Monastic Ireland.

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Matthew (Muirges, Muirgheas, Matthaeus, Mauricius) O’Heney (Ua hEnna, O’HEanna)

Born: c. 1140   Died: 1206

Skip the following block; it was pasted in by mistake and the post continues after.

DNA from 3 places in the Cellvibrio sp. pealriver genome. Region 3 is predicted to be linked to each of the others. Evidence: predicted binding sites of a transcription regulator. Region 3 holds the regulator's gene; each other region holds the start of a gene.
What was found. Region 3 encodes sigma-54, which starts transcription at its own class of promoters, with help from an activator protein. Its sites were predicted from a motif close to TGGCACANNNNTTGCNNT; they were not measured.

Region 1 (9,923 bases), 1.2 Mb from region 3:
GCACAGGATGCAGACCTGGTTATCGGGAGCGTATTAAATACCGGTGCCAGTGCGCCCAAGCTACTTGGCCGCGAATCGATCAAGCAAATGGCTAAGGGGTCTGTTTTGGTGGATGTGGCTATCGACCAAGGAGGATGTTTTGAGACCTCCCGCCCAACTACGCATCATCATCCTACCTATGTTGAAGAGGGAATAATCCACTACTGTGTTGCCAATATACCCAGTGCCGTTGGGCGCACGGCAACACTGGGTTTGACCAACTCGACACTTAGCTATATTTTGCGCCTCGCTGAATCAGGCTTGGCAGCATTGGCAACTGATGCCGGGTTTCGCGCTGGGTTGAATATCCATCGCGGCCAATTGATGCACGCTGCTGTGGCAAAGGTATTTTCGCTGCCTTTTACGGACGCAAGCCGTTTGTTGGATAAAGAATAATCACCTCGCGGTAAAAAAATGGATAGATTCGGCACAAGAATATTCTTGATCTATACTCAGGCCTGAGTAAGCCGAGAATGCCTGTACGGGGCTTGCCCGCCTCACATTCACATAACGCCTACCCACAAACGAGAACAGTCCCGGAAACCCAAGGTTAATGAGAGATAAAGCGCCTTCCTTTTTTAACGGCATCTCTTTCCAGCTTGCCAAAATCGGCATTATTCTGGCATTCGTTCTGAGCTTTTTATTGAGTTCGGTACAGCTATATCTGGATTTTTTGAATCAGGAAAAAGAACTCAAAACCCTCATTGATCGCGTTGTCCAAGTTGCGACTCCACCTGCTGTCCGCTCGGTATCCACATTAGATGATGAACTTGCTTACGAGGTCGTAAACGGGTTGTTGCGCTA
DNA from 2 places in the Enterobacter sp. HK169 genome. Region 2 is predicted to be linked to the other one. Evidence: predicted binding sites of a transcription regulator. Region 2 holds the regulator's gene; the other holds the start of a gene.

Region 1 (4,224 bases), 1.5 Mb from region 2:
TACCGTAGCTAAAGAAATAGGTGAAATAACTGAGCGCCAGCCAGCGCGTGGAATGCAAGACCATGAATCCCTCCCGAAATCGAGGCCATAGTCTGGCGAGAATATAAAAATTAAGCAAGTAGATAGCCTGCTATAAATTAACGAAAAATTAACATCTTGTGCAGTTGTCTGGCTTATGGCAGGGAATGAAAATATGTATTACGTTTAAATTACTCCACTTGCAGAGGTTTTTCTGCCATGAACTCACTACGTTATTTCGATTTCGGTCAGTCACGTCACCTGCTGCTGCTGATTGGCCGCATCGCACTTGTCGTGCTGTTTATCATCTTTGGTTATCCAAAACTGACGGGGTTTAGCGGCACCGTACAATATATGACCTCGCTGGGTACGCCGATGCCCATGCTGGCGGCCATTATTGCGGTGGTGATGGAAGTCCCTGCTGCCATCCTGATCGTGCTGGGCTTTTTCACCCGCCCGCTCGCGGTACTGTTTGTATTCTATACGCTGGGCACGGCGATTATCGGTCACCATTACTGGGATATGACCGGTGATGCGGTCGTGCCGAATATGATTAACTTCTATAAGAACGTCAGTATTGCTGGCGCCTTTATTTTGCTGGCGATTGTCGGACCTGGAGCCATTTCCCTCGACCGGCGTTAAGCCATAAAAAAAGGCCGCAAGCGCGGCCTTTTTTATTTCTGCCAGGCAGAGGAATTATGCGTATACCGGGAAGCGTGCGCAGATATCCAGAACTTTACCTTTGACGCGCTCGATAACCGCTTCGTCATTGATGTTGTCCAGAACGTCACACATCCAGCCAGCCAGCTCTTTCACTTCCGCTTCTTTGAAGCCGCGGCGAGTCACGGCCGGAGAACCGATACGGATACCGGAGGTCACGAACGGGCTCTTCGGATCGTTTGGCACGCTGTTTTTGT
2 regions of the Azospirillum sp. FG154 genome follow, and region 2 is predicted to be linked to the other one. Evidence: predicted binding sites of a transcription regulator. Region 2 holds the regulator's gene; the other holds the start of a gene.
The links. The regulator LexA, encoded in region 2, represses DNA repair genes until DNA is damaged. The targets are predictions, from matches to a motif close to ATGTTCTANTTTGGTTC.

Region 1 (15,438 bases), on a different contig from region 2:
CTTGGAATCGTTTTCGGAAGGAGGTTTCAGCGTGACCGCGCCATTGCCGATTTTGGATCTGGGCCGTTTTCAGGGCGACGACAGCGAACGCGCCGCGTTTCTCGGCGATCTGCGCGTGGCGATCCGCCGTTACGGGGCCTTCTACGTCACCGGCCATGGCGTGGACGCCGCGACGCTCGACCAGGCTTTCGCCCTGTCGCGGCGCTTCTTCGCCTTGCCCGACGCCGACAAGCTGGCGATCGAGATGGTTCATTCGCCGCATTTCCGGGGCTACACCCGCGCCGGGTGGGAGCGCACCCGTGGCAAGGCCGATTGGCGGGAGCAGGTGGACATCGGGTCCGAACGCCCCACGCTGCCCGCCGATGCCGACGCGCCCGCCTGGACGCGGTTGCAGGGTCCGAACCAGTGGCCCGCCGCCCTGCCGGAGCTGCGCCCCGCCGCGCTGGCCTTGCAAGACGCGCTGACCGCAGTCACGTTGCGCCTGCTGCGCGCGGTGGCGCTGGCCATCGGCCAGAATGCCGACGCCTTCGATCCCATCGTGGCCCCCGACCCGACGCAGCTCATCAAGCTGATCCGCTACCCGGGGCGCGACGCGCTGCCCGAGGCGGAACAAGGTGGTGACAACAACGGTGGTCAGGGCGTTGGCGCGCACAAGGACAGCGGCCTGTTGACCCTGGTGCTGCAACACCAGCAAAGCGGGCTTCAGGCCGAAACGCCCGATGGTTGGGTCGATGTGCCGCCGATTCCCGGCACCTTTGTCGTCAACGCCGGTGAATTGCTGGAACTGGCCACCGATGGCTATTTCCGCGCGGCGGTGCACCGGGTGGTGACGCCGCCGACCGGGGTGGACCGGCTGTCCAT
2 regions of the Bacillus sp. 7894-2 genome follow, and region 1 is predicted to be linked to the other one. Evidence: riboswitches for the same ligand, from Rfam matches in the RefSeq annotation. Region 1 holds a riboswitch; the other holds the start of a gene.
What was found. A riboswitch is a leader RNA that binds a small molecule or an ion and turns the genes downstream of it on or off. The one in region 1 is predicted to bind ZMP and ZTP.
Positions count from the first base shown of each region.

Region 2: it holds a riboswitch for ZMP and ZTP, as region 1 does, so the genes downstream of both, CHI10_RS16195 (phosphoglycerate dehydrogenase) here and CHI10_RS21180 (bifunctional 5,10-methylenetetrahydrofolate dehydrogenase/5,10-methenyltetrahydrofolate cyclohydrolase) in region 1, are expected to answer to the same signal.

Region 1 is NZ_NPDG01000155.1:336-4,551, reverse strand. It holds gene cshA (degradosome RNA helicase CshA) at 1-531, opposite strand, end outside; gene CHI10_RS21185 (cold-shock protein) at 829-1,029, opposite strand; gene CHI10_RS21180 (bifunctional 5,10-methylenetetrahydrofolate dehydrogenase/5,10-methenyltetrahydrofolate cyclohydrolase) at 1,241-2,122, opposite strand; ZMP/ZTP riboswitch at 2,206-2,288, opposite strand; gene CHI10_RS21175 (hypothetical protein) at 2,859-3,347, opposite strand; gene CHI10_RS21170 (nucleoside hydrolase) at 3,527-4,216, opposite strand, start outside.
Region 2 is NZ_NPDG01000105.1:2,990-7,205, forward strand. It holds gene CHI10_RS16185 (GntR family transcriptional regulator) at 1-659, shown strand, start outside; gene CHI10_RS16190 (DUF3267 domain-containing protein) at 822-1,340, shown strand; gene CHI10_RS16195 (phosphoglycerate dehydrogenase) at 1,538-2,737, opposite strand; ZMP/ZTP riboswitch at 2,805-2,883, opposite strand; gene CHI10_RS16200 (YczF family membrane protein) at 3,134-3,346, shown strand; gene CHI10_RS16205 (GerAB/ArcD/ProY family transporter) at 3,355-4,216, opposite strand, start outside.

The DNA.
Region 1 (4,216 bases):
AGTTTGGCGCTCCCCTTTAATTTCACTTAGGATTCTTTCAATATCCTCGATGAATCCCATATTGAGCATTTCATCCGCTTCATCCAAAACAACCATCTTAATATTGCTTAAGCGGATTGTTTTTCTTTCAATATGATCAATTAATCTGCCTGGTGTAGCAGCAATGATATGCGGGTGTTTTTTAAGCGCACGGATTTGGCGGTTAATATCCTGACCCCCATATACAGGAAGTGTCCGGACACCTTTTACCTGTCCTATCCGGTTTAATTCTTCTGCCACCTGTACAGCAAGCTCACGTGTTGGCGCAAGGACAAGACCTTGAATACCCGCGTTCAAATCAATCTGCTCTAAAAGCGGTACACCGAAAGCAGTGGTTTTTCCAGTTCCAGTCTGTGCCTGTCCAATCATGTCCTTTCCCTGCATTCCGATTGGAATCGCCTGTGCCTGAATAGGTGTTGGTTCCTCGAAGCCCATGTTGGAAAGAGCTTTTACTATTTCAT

O’Heney Matthew (c. 1140 – 1206), archbishop of Cashel, entered as a very young man the Cistercian abbey of Holycross in north Tipperary, where he acquired a reputation as a deeply devout man and as a scholar. Undoubtedly, his scholastic brilliance helped him to rise rapidly through ecclesiastical ranks to the archbishopric. Yes despite his elevated position, little is known of his actions or attitudes – particularly towards the great changes that followed the English arrival in Ireland during the 1170s, although it would seem that he was generally cooperative to the newcomers, as he sometimes appears as a witness to ecclesiastical grants. The universal respect accorded to him was confirmed when he was appointed archbishop of Cashel a.1185, succeeding Domhnall (Donaldus) O’Hoolahan (Ua hUallacháin) (d. 1182). About 1190, he wrote to the pope, Clement III, on points of canon law. He was appointed papal legate in 1191/2 by either Clement or his successor, Celestine III, and presided over a general synod of the church in Dublin, attended by magnates from across the ethnic divide. At about this time, he negotiated a settlement between the archbishop of Dublin and the Cistercians of St. Mary’s abbey. In 1192/3 he was in England, when John, Lord of Ireland, granted him lands at Ludgershall, Wiltshire. In 1195 he, along with other Irish church prelates, brought the body of Hugh de Lacy (d.1186) for burial in Bective Abbey on the Boyne. Sometime after 1195, O’Heney retired in disgrace (for unclear reasons) to his home abbey of Holycross, devoting most of the remainder of his short days to contemplation and prayer; his appointment as papal legate lapsed in 1198, which may have been connected with the displeasure of Pope Innocent III at O’Heney’s refusal to consecrate the new bishop of Ardfert, and at his involvement in the dispute between the archbishop of Dublin and King John. However, O’Heney did not retire altogether from public life; in 1201 he helped to make peace between William de Burgh and the Munster Irish, and in 1205, he was functioning again as archbishop, although age had prevented him from journeying to seek the pope’s absolution in person. He died at Holycross in 1206. Giraldus Cambrensis records O’Heney’s shrewd riposte to the charge that Ireland had produced no martyrs: ‘now a people has come to the kingdom which knows how, and is accustomed to make martyrs. From now on Ireland will have its martyrs, just as other countries’.

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